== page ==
Any proposal brought to the RB would be preliminarily discussed and a vote taken whether to consider it. A considered proposal would be sent back to the collectives for discussion, then voted on at the next RB meeting. Decisions would be by majority rule, subject to a three-week period of re-evaluation and criticism, after which all decisions were final: “However, we need to be realistic about both the Food System and the RB. The Food System is not a unified political organization but a mass organization with many varieties of political and personal opinions and experience. Given our differences, it would be destructive rather than progressive to expect that all of us will act together on every issue. Therefore we establish a procedure for principled non-compliance with a decision.”(93) They established an “evaluation committee” to investigate those cases and bring their evaluations to the RB.

By the end of 1976 the Representative Body had formulated a Basis of Unity that had been approved by most of the collectives and by the RB as a whole. Committees formed to provide improved childcare, to increase economic centralization so that resources could be shared and wage levels equalized, to develop a system-wide hiring policy, to develop a program of political study, and to unite food activists with progressive community groups through a solidarity program. They established a central fund, to be supported by donations from all collectives, based on income, to fund projects approved by the Food System. Loans were made to Uprisings and to Ma Revolution. For the first time the workers at Seeds of Life and Community Corners received anything approaching a living wage.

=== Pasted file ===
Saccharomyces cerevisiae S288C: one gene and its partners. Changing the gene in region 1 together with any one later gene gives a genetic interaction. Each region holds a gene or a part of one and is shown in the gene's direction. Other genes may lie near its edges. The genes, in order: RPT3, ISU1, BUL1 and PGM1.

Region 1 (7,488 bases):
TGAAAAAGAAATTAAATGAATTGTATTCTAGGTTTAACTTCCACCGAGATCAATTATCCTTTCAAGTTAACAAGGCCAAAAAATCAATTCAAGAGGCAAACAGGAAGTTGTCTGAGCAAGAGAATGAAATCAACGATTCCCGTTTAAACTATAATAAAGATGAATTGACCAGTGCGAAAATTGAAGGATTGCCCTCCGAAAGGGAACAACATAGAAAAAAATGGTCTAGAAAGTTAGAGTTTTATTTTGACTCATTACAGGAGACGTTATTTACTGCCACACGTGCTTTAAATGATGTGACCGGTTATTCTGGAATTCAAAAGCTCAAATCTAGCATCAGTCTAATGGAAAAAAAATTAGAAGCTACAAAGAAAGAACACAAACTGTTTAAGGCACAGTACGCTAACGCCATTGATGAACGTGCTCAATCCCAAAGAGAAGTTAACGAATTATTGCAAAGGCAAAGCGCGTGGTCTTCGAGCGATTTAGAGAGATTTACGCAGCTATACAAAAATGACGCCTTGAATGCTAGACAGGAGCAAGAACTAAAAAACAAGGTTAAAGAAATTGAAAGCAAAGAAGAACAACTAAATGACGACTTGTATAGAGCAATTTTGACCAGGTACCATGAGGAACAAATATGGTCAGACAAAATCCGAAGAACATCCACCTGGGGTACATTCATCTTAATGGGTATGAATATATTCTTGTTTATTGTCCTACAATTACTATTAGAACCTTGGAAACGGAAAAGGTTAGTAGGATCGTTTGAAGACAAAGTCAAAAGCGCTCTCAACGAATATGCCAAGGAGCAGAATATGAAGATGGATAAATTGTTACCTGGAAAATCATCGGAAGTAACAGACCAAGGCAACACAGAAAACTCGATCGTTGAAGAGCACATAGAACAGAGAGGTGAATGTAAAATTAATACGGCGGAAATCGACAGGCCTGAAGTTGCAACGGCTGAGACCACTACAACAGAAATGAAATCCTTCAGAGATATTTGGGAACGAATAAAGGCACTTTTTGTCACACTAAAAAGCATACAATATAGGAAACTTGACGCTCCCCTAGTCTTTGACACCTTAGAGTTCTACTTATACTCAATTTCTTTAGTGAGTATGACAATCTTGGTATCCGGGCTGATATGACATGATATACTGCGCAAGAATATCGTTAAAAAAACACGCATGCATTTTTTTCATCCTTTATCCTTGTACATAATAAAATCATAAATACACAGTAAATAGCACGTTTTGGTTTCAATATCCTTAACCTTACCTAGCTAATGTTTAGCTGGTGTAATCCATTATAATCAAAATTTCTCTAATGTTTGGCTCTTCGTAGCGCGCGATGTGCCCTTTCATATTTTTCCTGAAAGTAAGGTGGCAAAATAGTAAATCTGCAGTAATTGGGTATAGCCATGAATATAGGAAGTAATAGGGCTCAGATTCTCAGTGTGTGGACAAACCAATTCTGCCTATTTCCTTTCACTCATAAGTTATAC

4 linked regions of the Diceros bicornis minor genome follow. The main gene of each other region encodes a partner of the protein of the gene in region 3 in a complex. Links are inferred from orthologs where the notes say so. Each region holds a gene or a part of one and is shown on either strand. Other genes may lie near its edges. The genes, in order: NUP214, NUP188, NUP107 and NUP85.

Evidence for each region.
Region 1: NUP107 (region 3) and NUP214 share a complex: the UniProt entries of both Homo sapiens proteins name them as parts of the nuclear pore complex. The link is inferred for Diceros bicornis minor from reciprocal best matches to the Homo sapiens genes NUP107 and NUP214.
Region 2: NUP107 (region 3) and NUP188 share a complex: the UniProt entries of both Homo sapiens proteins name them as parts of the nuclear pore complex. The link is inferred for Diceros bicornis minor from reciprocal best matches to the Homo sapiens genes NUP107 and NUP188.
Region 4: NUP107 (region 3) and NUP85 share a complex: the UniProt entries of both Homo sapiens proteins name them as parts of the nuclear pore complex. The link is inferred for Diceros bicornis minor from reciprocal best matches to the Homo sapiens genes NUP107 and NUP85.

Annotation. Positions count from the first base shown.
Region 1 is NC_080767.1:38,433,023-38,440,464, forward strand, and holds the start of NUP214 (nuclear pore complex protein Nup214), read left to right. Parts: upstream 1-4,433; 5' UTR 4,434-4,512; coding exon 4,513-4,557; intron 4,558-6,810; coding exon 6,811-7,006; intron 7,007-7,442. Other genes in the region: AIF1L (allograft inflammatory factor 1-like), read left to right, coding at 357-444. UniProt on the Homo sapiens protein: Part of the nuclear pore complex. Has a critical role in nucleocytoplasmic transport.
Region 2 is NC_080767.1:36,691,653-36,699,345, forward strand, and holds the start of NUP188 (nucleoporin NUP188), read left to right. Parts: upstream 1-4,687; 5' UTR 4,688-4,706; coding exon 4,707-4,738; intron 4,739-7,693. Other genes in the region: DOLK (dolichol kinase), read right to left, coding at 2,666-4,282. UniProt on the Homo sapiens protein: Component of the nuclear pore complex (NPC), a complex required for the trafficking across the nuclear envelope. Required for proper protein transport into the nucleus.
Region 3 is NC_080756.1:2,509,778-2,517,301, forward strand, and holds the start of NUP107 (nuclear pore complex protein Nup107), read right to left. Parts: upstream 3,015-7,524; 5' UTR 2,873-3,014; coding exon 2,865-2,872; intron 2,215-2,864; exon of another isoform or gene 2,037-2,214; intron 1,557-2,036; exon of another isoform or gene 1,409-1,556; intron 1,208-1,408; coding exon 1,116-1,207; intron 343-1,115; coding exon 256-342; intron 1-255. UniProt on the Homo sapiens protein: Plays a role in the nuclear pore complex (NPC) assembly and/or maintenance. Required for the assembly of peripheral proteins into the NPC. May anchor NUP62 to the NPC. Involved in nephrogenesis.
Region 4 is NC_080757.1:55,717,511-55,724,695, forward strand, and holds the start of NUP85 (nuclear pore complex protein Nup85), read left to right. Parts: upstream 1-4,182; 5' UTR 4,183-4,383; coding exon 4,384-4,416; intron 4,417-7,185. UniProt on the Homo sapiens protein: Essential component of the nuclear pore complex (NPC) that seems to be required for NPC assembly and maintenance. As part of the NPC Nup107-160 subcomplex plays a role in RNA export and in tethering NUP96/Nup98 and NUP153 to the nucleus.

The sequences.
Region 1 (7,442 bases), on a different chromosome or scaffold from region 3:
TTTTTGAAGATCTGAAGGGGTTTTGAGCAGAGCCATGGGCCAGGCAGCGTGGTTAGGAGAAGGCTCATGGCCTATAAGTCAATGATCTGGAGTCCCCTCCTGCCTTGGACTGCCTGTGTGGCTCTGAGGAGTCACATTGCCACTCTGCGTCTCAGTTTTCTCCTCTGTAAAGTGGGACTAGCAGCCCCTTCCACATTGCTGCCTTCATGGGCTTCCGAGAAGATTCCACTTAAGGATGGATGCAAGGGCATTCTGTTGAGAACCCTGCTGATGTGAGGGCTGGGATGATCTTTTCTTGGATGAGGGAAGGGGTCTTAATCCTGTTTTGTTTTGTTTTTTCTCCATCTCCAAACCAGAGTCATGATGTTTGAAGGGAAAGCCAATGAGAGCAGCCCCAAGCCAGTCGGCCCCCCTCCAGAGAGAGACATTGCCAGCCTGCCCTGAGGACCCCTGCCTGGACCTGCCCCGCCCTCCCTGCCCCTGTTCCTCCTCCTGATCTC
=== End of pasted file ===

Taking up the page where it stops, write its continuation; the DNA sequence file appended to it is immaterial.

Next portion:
But it was too late for Seeds, which had become isolated from the wider Mission community. Faced with severe economic and organizational problems, Seeds closed the storefront and merged into the Latino St. Peter’s Church buying club, that originally had helped them get started.(94)

In January, 1977 the RB decided to elect a steering committee to facilitate the work. Although various people were uneasy with some of the candidates, or actually opposed them, the desire for unity trumped all misgivings, and the selection process resulted in all nominated candidates being elected unanimously.(95)

While many in the Food System applauded these developments as progress, others found them increasingly disturbing. Charlie from Inner Sunset Co-op later expressed the sentiments of many: “I think that in the development of the RB and further in the creation of the steering committee, we didn’t really see a representation of the people who were in the collectives. Within each of those collectives I think there were people who ranged from being not interested in politics at all to not being interested in that kind of centralized form of politics. So what happened was the people who did have an interest in a more centralized form of politics and in using the Food System in that way tended to go to RB meetings and ultimately many of those people ended up on the steering committee, where even more power was concentrated. The steering committee was originally intended to facilitate RB meetings, prepare agendas, make things go more smoothly at meetings. But in fact, they had all the power at the meetings and they controlled the meetings and they also then controlled the whole Food System insofar as what these meetings dealt with.”(96)